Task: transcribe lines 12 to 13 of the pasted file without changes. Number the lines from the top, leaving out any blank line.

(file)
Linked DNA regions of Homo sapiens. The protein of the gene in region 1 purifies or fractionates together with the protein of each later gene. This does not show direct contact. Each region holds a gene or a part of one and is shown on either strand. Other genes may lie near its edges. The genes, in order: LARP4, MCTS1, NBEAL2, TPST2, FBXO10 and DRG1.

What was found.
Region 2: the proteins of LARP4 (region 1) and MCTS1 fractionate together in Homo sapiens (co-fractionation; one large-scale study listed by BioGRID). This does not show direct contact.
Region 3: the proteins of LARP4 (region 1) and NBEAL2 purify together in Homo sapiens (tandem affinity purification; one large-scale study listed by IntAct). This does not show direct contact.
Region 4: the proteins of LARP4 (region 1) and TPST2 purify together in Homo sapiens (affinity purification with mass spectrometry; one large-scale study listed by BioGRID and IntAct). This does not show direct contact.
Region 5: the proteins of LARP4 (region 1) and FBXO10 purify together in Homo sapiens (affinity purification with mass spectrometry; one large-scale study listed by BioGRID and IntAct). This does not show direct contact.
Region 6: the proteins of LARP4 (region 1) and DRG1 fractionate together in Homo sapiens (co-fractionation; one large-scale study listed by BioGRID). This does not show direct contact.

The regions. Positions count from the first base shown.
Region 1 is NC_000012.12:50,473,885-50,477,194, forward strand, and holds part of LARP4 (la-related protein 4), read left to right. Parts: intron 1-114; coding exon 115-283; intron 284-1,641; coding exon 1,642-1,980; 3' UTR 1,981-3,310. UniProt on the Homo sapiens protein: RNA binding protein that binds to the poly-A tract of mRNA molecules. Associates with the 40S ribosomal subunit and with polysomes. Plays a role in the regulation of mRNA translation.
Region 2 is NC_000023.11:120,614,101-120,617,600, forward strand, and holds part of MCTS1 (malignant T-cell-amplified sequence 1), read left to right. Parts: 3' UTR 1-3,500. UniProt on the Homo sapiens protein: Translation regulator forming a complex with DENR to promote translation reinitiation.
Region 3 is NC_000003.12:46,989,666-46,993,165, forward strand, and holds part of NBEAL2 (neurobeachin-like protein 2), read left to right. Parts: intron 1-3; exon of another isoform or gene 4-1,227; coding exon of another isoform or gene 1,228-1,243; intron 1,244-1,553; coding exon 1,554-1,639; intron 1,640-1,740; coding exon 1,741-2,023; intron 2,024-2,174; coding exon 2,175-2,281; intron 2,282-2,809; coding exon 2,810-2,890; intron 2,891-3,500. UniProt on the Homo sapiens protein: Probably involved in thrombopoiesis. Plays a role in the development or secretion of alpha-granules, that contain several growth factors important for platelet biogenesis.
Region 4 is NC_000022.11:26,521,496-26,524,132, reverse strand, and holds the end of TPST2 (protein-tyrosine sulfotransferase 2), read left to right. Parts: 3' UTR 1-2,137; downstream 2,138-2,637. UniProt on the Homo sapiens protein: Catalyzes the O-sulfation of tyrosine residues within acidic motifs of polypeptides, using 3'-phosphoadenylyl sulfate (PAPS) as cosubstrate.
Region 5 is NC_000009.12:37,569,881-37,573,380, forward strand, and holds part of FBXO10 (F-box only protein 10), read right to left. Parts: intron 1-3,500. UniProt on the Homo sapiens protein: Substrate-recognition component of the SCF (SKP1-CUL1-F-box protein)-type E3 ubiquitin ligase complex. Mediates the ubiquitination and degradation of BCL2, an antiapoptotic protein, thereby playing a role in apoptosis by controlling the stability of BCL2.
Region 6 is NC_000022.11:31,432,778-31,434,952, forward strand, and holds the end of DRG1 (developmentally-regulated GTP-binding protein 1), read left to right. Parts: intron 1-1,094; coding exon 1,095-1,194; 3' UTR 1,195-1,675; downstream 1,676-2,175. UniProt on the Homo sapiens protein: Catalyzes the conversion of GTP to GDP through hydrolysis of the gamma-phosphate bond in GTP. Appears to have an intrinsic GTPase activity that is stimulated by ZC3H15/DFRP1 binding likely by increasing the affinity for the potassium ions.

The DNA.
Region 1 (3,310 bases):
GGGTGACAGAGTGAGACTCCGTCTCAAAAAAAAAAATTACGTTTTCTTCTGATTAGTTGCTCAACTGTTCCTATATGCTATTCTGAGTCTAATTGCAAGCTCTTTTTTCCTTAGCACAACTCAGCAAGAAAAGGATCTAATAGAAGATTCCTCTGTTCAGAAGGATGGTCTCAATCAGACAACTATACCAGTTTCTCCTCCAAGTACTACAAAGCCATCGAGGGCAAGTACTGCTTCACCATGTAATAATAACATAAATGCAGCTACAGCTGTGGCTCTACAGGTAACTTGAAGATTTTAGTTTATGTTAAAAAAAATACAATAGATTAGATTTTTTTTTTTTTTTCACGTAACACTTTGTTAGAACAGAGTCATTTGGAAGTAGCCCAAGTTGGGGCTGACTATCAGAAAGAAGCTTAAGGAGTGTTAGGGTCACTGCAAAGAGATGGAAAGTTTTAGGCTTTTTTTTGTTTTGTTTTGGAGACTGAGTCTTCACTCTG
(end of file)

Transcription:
Region 4 is NC_000022.11:26,521,496-26,524,132, reverse strand, and holds the end of TPST2 (protein-tyrosine sulfotransferase 2), read left to right. Parts: 3' UTR 1-2,137; downstream 2,138-2,637. UniProt on the Homo sapiens protein: Catalyzes the O-sulfation of tyrosine residues within acidic motifs of polypeptides, using 3'-phosphoadenylyl sulfate (PAPS) as cosubstrate.
Region 5 is NC_000009.12:37,569,881-37,573,380, forward strand, and holds part of FBXO10 (F-box only protein 10), read right to left. Parts: intron 1-3,500. UniProt on the Homo sapiens protein: Substrate-recognition component of the SCF (SKP1-CUL1-F-box protein)-type E3 ubiquitin ligase complex. Mediates the ubiquitination and degradation of BCL2, an antiapoptotic protein, thereby playing a role in apoptosis by controlling the stability of BCL2.